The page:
Additional Authorization servers (Enterprise)
Gloo Edge Enterprise comes with an External Authorization service, with full-featured security policies, like OpenID Connect, Open Policy Agent, OAuth 2 scopes and a few more. Also, using the so-called passthrough system, you can extend the authorization logic and call your own authentication or authorization service.
There are certain cases where it’s more relevant to directly plug the
ext_authz Envoy filter to your own authorization service. This article describes how to configure such connections between the Envoy data-plane and third-party authorization services.
Calling an external authorization service
Say you are running a corporate access management service that is in charge of returning new claims, like the
role of the user who is authenticated.
With Gloo Edge Enterprise, you can call the external service in two, non-exclusive ways, as shown in the following figure.
- Option A: use the Passthrough Auth plug-in, which comes with all the ExtAuth options (see
AuthConfig > passthrough)
- Option B: define an additional ExtAuth server with the
namedExtAuthsetting, and call the additional ExtAuth server on the routes of your choice
In the first option, the connection has an extra network hop, but you can use the
AuthConfig CR and more easily pass information between the authentication and authorization steps. For more information, see the gRPC Passthrough Auth guide.
Option A - Using the passthrough system
With Option A, you can compose your authentication and authorization workflow with the
AuthConfig Custom Resource.
For instance, you can have a block that leverages the built-in OpenID Connect plug-in and another block where you define how to call your external authorization service.
The following diagram depicts a common use case wherein Gloo:
- uses OIDC to authenticate the end user
- uses the passthrough system to populate the request with an additional JWT, having authorization-centered claims (roles, etc.)
- uses the JWT policy to verify the signature of the newly created JWT
Also, note you can pass values between the
AuthConfig blocks using the
State map. More info in this section.
You can use either the gRPC Passthrough Auth protocol or HTTP Passthrough Auth.
Option B - Using namedExtAuth
In Gloo Edge Enterprise version 1.9 or later, you can define additional ExtAuthZ servers in the Gloo Edge settings.
For that, you must register your authorization servers in the “default”
Settings custom resource, as shown in the following example. For more information, see the API reference.
kubectl -n gloo-system patch st/default --type merge -p " spec: extauth: extauthzServerRef: name: extauth namespace: gloo-system transportApiVersion: V3 userIdHeader: x-user-id namedExtauth: customHttpAuthz: # custom name extauthzServerRef: # define where is running the third-party authorization server name: default-http-echo-8080 # this is an Upstream CR. You must create it. namespace: gloo-system httpService: # this option enables communication over HTTP instead of gRPC (which is the default) pathPrefix: / "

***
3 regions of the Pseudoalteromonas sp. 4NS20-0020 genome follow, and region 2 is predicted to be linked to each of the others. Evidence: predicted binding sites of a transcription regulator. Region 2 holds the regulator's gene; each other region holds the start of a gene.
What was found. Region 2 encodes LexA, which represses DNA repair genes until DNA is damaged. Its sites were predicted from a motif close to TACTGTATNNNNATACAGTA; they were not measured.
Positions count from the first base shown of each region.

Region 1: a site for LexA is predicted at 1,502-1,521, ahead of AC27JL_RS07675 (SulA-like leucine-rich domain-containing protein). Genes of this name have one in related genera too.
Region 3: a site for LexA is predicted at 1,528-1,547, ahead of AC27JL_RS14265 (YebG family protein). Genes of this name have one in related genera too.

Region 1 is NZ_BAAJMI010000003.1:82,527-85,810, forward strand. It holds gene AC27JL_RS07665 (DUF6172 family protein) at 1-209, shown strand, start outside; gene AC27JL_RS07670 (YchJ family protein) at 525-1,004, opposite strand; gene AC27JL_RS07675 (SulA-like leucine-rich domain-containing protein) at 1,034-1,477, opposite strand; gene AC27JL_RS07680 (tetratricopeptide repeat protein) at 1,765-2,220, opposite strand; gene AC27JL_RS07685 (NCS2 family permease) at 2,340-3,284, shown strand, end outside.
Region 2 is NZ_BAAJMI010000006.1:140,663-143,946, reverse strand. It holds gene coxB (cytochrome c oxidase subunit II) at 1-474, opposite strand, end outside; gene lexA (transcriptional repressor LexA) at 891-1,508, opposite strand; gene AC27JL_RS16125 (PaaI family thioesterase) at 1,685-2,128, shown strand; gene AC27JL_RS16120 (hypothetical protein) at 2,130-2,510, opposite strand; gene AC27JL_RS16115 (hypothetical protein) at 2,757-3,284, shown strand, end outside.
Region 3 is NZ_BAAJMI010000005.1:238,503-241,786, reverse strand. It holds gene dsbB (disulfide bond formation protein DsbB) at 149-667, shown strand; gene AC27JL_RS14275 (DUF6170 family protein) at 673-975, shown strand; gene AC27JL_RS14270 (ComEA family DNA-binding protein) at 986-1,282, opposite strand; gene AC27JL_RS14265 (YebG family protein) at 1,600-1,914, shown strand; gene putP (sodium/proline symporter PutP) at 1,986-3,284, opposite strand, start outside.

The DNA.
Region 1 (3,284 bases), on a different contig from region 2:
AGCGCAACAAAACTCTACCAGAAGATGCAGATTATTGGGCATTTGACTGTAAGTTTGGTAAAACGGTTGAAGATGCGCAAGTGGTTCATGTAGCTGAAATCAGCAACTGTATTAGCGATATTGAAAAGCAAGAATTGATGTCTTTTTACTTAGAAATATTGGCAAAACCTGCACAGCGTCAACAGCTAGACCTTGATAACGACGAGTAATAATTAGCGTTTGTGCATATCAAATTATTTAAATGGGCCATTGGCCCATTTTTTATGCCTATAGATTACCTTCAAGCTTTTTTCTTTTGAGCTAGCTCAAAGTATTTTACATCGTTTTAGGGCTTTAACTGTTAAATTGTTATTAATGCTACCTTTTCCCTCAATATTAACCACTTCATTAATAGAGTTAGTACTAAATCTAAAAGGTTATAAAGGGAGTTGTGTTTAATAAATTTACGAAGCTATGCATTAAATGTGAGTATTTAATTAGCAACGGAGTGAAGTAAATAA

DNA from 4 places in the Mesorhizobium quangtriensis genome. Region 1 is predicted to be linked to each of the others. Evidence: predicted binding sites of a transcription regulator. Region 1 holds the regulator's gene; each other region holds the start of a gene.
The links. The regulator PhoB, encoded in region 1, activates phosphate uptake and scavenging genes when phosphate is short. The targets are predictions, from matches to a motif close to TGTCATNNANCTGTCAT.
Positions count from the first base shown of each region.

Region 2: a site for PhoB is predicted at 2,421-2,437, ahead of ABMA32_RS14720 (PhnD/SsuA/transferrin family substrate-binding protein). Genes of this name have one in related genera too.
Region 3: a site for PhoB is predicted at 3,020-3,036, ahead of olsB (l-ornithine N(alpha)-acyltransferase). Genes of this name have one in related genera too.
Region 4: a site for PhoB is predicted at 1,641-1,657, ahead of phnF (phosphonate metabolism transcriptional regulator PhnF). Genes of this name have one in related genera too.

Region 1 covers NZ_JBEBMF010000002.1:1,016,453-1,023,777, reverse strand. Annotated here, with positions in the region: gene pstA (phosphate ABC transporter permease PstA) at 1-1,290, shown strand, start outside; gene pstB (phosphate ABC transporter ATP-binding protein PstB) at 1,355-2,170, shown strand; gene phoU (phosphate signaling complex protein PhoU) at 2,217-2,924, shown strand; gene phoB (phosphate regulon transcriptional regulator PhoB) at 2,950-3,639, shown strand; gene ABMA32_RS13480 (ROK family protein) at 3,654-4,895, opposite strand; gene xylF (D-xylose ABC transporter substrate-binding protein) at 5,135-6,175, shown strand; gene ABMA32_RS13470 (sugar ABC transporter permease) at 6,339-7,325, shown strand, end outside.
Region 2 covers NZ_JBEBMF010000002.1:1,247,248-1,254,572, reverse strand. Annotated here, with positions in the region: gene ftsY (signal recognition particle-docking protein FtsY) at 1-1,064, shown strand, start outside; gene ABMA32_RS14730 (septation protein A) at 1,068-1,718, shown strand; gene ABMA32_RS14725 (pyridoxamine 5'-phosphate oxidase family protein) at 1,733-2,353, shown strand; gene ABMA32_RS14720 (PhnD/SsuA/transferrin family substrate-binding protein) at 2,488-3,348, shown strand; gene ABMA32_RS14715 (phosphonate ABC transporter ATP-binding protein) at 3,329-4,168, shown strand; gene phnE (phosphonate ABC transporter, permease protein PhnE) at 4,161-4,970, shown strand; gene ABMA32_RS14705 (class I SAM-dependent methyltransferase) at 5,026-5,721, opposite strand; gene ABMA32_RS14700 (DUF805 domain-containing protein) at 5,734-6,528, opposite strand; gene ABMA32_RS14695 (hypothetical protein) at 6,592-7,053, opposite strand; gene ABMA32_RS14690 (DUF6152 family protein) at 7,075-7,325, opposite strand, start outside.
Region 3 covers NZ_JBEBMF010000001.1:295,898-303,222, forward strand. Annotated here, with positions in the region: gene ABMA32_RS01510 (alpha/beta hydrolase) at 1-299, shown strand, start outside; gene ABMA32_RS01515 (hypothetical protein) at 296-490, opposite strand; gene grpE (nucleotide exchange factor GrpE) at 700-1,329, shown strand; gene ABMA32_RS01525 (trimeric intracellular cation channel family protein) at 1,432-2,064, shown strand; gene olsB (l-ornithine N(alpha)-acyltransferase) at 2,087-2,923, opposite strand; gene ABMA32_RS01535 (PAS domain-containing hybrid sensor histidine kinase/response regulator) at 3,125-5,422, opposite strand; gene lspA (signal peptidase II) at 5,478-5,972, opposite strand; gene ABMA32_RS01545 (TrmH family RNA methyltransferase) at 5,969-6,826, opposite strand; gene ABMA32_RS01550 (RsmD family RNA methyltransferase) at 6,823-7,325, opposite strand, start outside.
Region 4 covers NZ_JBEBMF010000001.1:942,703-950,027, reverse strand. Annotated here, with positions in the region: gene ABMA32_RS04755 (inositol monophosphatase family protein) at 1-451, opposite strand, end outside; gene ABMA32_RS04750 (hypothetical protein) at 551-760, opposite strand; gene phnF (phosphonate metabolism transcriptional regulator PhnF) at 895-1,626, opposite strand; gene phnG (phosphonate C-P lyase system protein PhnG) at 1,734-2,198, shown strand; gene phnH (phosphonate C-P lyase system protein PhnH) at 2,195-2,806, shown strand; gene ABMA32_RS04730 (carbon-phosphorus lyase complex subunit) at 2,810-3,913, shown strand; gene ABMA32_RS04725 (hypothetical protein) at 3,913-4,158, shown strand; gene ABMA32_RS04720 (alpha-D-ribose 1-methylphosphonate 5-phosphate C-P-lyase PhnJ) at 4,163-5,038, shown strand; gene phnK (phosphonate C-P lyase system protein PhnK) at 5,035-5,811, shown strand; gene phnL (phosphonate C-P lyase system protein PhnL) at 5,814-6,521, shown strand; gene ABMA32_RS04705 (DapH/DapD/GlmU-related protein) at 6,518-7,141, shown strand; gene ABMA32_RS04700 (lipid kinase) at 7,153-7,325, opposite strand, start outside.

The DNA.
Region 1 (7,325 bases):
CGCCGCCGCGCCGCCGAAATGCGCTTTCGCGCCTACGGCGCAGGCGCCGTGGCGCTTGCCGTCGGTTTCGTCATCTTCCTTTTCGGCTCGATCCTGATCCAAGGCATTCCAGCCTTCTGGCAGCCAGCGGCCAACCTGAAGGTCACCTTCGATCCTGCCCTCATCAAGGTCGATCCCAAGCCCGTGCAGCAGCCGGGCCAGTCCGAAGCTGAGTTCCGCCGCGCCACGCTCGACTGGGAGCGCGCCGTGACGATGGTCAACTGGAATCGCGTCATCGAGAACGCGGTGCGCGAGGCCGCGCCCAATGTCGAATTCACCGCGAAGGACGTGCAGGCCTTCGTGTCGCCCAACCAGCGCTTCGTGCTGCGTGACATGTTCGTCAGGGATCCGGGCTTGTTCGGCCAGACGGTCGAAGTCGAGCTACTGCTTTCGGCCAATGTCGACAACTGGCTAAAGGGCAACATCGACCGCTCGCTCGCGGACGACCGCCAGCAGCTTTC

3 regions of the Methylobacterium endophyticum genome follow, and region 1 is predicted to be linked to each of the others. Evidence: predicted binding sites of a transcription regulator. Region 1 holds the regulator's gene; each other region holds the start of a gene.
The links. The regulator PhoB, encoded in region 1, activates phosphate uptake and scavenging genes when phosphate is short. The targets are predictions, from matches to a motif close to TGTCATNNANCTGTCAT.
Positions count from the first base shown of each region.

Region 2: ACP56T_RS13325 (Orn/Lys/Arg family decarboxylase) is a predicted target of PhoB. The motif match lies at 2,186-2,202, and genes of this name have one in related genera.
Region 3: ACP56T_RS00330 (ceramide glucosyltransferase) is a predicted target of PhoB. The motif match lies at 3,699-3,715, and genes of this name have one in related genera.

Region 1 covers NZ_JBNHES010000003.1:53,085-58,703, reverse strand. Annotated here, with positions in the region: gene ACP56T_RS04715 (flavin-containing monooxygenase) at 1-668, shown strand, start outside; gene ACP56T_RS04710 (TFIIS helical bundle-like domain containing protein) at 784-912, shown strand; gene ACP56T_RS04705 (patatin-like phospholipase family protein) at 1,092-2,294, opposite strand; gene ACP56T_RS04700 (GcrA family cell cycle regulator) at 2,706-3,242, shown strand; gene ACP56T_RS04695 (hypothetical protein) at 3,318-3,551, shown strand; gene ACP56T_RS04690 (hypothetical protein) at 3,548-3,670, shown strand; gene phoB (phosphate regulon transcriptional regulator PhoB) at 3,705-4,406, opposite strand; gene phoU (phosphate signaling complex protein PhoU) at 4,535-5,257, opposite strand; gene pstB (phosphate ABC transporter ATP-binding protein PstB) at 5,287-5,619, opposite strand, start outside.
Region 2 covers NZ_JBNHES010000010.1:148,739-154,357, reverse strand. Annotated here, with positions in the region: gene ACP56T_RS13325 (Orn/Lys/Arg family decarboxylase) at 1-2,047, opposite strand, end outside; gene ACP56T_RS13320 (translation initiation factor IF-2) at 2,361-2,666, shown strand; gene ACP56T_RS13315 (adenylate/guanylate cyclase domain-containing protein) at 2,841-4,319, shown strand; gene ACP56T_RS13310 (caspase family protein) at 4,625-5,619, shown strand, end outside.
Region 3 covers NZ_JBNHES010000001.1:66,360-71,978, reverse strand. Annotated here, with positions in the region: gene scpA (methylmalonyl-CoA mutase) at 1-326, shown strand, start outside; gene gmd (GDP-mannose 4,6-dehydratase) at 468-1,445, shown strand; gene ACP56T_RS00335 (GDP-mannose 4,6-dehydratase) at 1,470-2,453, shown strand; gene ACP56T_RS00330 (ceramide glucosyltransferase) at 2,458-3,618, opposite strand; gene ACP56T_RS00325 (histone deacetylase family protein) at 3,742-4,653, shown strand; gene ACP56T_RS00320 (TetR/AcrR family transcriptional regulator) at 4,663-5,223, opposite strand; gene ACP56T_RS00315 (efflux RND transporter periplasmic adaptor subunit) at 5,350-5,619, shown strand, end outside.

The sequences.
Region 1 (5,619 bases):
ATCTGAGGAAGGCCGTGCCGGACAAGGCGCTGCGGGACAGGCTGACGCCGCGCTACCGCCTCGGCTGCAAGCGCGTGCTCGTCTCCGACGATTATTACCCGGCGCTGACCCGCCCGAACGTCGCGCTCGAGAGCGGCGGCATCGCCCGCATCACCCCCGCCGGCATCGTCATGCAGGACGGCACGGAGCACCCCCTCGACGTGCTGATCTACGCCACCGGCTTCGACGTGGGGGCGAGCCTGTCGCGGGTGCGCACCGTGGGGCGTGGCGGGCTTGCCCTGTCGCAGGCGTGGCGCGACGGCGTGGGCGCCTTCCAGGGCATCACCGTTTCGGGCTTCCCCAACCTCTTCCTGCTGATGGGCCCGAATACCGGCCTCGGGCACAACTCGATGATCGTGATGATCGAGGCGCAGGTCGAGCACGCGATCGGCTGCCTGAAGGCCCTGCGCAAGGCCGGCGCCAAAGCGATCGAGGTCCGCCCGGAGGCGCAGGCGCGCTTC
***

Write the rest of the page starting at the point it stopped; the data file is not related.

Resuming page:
A more advanced use case is shown in the schema below. There are two additional ExtAuth services added to Gloo’s configuration.
Gloo users can decide which ExtAuth service they want to call on a per-route level, using
apiVersion: gateway.solo.io/v1 kind: VirtualService metadata: name: httpbin namespace: gloo-system spec: virtualHost: domains: - '*' routes: - matchers: - prefix: / routeAction: single: upstream: name: default-httpbin-8000 namespace: gloo-system options: extauth: customAuth: # set the authorization system at the route level name: customHttpAuthz # one of the `namedExtAuth`
The gRPC specification
For both the Passthrough Auth option and the namedExtAuth option, you must conform to the Envoy specification for the external Authorization service. For more information, see the following resources.
You can add new headers to the request from your external authorization service.
For gRPC, use the protobuf specification and populate the
OkHttpResponse with the new headers. The new headers are visible to the rest of the filter chain and are passed to the upstream service. For more information, see Sharing state with other auth steps.
With both the HTTP passthrough option and the namedExtAuth with HTTP option, if you want to send new headers to the rest of the filter chain or to the upstream service, then just add the headers to the authorization response. Then, the headers are merged into the original request before being forwarded upstream.
You also decide which headers are allowed to go upstream and which are not. Under the
httpService option, you can define some rules about headers you want to forward to the external authorization service, and also rules to sanitize headers before forwarding the request upstream.